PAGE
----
[15]       I can say without fear of disagreement that the applications are interlocutory in nature, both the application for leave to call the respective witnesses and declaring the relevant witnesses as experts, and the variation of the pre-trial order.

 

[16]       Rule 32(9) and (10) concern ‘Interlocutory matters’ and applications for directions, that is all matters, so long as they answer to the epithet ‘interlocutory’. (Italicized and underlined for emphasis) The rules do not exempt any interlocutory matters.’[1]

 

Compliance with rule 32(9) and (10)

 

[17]       In Studio Eighty Eight Clothing (Pty) Ltd v Bezuidenhoudt & 2 Others Geier J stated as follows:

            The provisions of rule 32(9) and (10) are clear and unambiguous; and so no words should be added by implication to the language of rule 32(9) and (10) in order to give those provisions sense and meaning in context. The sense and meaning in context of those provisions are abundantly clear. And one can find the true extent and meaning of the rule from the rules of court only. See Namibian Association of Medical Aid Funds v Namibian Competition Commission (A 348/2014 [2016] NAHCMD 80 (17 March 2016), para 12. Thus, considering the use of the word ‘must’ in rule 32(9) and (10), there is not one iota of doubt that rule 32(9) and (10) ‘are peremptory, and non-compliance with them must be fatal’.

 

[18]      There was no attempt on the part of the plaintiff comply with the provisions of rule 32(9) and (10). In respect of the first application moved from the bar is common cause that there was no attempt whatsoever to resolve the matter amicably. In respect of the second application the plaintiff takes the stance that the first defendant would in any event not

agree with to the application. This is a very unfortunate view for the plaintiff to take because it would appear that the plaintiff is now choosing when to comply with the rules and when not to. I must make it clear rule 32(9) and (10) is not discretionary for the parties when dealing with an interlocutory. It is peremptory.

 

[19]          In Namibia Airports Company vs IBB Military Equipment And Accessory Supplies Close Corporation[2]  I concluded as follows, and remain firm in my position :  

 

         ‘[27]  There is no extra-ordinary or peculiar circumstances in the matter in casu which would cause this court to overlook the blatant disregard to comply with rule 32(9) and (10).

 

         [28]   The fact that the court graciously condoned the non-compliance in the Kondjeni and Seelenbinder matters do not set a precedent for condoning non-compliance with the relevant rule. In each of these cases the learned judge clearly addressed the importance of the rule and motivated his decision. He also cautioned against non-compliance and repeatedly stated that compliance with the provisions of rule 32(9) and (10) is peremptory.  In my considered view it will cause chaos and make a mockery of the Rules of Court if parties can choose when they would comply with these rules and when not.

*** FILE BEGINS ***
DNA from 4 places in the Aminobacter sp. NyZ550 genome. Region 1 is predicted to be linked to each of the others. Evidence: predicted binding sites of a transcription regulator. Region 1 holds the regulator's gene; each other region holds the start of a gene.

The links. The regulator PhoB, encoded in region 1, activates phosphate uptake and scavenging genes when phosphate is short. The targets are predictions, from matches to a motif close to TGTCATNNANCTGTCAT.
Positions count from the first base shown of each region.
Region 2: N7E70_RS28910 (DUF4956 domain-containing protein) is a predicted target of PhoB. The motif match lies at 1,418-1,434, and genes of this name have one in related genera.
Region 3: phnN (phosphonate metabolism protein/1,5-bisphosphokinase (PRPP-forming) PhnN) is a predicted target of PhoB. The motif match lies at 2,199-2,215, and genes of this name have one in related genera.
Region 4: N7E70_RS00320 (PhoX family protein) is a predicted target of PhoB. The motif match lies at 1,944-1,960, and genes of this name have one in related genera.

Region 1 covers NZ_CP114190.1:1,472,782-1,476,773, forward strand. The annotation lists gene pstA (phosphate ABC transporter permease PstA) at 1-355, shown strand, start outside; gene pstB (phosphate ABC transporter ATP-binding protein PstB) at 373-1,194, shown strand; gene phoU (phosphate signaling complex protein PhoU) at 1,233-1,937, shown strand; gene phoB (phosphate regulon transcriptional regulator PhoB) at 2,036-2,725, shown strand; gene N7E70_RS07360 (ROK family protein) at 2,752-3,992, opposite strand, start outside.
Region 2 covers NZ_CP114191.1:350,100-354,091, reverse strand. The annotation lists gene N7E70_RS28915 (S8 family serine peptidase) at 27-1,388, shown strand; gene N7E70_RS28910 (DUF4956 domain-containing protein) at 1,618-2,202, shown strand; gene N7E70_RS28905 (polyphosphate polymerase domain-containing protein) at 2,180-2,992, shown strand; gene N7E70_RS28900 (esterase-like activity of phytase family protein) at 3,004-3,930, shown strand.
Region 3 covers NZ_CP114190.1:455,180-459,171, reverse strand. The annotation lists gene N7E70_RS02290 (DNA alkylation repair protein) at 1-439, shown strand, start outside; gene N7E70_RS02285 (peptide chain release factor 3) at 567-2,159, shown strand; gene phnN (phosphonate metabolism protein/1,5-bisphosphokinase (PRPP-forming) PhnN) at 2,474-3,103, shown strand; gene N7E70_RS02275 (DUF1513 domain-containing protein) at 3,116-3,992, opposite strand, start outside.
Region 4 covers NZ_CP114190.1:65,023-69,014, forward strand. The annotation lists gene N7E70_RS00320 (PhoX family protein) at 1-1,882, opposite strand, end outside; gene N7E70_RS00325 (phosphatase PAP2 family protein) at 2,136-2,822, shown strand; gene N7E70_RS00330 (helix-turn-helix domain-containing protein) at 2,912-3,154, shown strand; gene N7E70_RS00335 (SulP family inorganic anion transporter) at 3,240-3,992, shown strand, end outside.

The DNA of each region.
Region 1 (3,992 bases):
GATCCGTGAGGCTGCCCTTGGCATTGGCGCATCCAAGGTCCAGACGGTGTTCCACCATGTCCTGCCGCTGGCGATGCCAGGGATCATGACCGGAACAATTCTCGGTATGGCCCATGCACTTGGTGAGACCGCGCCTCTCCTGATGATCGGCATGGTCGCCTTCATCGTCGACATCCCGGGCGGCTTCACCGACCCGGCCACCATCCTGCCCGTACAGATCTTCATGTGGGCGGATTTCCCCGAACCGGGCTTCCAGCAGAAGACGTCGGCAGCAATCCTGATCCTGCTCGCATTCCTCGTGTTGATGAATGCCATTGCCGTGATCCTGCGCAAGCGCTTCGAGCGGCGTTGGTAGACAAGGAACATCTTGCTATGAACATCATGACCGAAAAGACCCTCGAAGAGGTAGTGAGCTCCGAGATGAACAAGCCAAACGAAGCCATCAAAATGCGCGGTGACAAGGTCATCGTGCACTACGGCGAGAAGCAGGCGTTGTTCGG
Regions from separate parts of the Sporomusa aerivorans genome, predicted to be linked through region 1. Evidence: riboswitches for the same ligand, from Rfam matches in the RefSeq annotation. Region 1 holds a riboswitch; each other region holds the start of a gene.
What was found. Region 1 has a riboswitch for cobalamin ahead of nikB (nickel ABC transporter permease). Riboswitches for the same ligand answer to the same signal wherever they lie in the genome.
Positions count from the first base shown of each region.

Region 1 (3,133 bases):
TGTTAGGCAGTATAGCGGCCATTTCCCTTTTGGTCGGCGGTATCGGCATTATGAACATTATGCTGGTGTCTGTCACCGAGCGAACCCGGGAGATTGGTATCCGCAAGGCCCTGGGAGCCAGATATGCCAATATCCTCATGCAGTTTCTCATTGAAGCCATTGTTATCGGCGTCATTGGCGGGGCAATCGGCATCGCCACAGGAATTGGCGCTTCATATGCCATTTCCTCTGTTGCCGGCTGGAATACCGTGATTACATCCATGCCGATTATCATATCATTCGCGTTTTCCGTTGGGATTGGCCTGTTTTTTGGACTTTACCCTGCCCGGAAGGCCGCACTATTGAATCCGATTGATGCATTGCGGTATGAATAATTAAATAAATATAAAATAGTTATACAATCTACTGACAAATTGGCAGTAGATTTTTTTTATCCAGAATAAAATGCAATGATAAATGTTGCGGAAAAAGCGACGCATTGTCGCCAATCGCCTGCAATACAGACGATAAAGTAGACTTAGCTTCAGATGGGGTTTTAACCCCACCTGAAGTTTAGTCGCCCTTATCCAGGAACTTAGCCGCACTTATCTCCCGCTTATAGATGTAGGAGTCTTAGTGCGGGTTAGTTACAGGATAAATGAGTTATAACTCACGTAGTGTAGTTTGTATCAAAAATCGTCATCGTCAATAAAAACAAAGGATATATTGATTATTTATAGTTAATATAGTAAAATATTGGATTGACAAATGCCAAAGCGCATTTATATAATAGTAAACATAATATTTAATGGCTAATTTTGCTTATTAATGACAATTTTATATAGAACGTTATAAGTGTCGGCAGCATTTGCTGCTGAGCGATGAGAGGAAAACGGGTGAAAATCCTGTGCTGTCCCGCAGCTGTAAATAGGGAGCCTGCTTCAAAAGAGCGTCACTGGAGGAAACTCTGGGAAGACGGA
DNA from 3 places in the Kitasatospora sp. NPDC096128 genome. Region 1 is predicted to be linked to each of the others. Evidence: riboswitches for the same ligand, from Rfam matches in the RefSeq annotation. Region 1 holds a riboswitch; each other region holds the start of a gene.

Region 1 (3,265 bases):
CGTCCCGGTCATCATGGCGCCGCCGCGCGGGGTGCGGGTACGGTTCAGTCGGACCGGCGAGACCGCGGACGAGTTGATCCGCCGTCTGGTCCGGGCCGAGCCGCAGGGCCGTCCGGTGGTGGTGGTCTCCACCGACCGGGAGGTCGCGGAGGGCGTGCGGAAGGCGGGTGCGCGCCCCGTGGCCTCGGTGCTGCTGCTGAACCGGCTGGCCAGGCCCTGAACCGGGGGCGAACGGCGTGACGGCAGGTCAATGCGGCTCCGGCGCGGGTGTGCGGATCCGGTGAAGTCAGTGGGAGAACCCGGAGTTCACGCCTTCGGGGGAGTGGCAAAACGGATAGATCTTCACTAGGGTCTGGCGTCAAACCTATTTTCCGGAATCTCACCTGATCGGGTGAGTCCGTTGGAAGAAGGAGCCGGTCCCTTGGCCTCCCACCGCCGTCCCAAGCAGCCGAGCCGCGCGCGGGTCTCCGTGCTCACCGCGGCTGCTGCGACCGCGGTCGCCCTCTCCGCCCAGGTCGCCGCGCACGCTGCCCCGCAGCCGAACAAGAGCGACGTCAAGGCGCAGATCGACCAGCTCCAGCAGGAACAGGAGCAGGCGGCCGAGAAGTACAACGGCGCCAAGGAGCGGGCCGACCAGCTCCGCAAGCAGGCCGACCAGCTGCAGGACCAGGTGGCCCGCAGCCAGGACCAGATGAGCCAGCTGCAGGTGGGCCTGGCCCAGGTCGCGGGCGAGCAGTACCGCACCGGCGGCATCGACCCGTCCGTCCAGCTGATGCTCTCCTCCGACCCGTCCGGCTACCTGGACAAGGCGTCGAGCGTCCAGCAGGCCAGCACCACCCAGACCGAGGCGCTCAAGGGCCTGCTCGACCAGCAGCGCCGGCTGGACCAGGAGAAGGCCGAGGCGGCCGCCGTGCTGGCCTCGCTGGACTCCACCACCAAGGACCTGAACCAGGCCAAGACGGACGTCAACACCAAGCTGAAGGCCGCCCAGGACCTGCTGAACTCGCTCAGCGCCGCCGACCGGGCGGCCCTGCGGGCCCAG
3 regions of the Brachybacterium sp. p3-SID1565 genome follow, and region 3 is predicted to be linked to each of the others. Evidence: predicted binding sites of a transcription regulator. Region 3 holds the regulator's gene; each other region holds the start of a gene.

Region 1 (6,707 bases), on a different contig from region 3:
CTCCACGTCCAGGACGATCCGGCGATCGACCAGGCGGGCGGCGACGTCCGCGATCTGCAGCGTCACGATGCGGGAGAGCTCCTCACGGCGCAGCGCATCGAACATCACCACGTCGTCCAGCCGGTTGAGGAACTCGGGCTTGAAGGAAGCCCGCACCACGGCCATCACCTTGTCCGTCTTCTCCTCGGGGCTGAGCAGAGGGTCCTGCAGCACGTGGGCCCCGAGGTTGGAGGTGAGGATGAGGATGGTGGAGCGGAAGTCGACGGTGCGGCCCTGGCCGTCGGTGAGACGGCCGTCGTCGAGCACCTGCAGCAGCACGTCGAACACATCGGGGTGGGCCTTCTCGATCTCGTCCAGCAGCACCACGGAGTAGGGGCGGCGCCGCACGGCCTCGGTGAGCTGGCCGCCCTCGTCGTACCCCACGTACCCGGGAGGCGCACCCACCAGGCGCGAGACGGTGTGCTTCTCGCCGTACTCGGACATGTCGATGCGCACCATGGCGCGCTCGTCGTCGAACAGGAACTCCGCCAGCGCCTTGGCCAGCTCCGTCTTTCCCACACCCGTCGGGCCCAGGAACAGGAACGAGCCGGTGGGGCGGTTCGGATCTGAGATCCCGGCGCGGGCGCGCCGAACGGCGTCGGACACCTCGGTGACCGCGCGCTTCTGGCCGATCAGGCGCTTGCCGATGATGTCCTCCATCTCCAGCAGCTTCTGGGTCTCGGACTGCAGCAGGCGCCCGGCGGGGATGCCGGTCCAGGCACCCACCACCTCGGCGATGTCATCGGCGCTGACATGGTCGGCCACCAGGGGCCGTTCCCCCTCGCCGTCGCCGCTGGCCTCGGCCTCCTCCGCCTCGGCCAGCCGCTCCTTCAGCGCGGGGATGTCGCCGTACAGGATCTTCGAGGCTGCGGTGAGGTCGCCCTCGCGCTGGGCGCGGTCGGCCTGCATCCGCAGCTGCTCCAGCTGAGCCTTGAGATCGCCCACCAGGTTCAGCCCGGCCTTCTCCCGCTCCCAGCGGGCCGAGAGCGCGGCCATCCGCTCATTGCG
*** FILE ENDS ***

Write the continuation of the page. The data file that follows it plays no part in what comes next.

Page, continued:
[29]     In Kambazembi Guest Farm CC t/a Waterberg Wilderness v The Minister of Lands and Resettlement[3] Parker AJ in a strong worded ruling state the following in respect of compliance with Rule 32(9) and (10):

 

‘[4]        In my view, the provisions of rule 32(9) and (10) are as clear as day and they are unambiguous; and so, I do not think one is entitled to add any words to them by implication to attain a purpose which is outwit the intention of the rule maker. It has been said:

“Plainly, words should not be added by implication into the language of a statute unless it is necessary to do so as to give the paragraph sense and meaning in context.”

(Rally for Democracy and Progress v Electoral Commission 2009 (2) NR 793 (HC), para 7)’

 

[20]          The next issue that I wish to briefly address under the heading of compliance with rule 32(9) and (10) in respect of condonation applications. In respect of the condonation application the plaintiff also did not comply with rule 32(9) and (10) and appears to take the view that it would not be required of them as the court did not clearly set it out in the directions given to the parties on 12 November 2021.

 

[21]       In this regard I would like to again refer to the Studio 88 case wherein Geier J considered the two schools of thought on the issue of compliance of rule 32(9) and (10) in respect of condonation application and I agree with my Learned Brother in his analyses and find that if there is non-compliance with rule 32(9) and (10) in respect of condonations such application stand to be struck for non-compliance of the rules.

 

Conclusion

 

[22]        As the main focus of this ruling is on the issue of rule 32(9) and (10) I do not deem it necessary to discuss the remainder of the legal points raised by the plaintiff. The only remaining issue is therefore the issue of costs.

 

[23]        The way in which the plaintiff, as the dominus litis, is conducting the litigation in this matter leaves much to be desired. If the plaintiff’s legal practitioners complied with this court’s orders as far back as 2020 then the interlocutory applications could have been avoided. If the plaintiff actively engaged its opponents regarding the interlocutory applications the arguing of the said applications might have been avoided as well.

 

[24]        It should be born in mind that the parties are not litigating on equal footing when it comes the respective financial positions of the litigants. The first defendant is defending this matter from personal funds vis-à-vis the Namibian Government. It would thus be in the defendant(s) best interest and in the spirit of the overall objectives of the Rules of Court to limit interlocutory applications like the ones before me, presented in a slapdash manner. It is costly for the first defendant who has counsel instructed on the matter.

 

[24]            I am of the view that the court need to show her displeasure by mulcting the plaintiff with an appropriate costs order. The plaintiff is strongly advised to get its house in order before further cost orders may follow its way.

 

[25]          My order is therefore as set out above.

 

 Judge’s signature

Note to the parties:

 

 

Not applicable.

Counsel:

Plaintiff

 First Defendant

Ms Ihalwa

On the instructions of

 Government Attorneys

 

Mr Muhongo

On the instructions of

Fischer, Quarmby and Pfeifer

     

 

 

 

[1] Mukata v Appolus (I 3396/2014) [2015] NAHCMD 54 (15 March 2015), para 6) (HC-MD-LAB-MOT-REV-2020/00207) [2021] NALCMD 44 (29 September 2021).

[2] (HC-MD-CIV-ACT-OTH-2017/01488) [2019] NAHCMD 496 (30 October 2019)

[3] Kambazembi Guest Farm CC t/a Waterberg Wilderness v The Minister of Lands and Resettlement (A 21/2015) [2016] NAHCMD 118 (21 April 2016).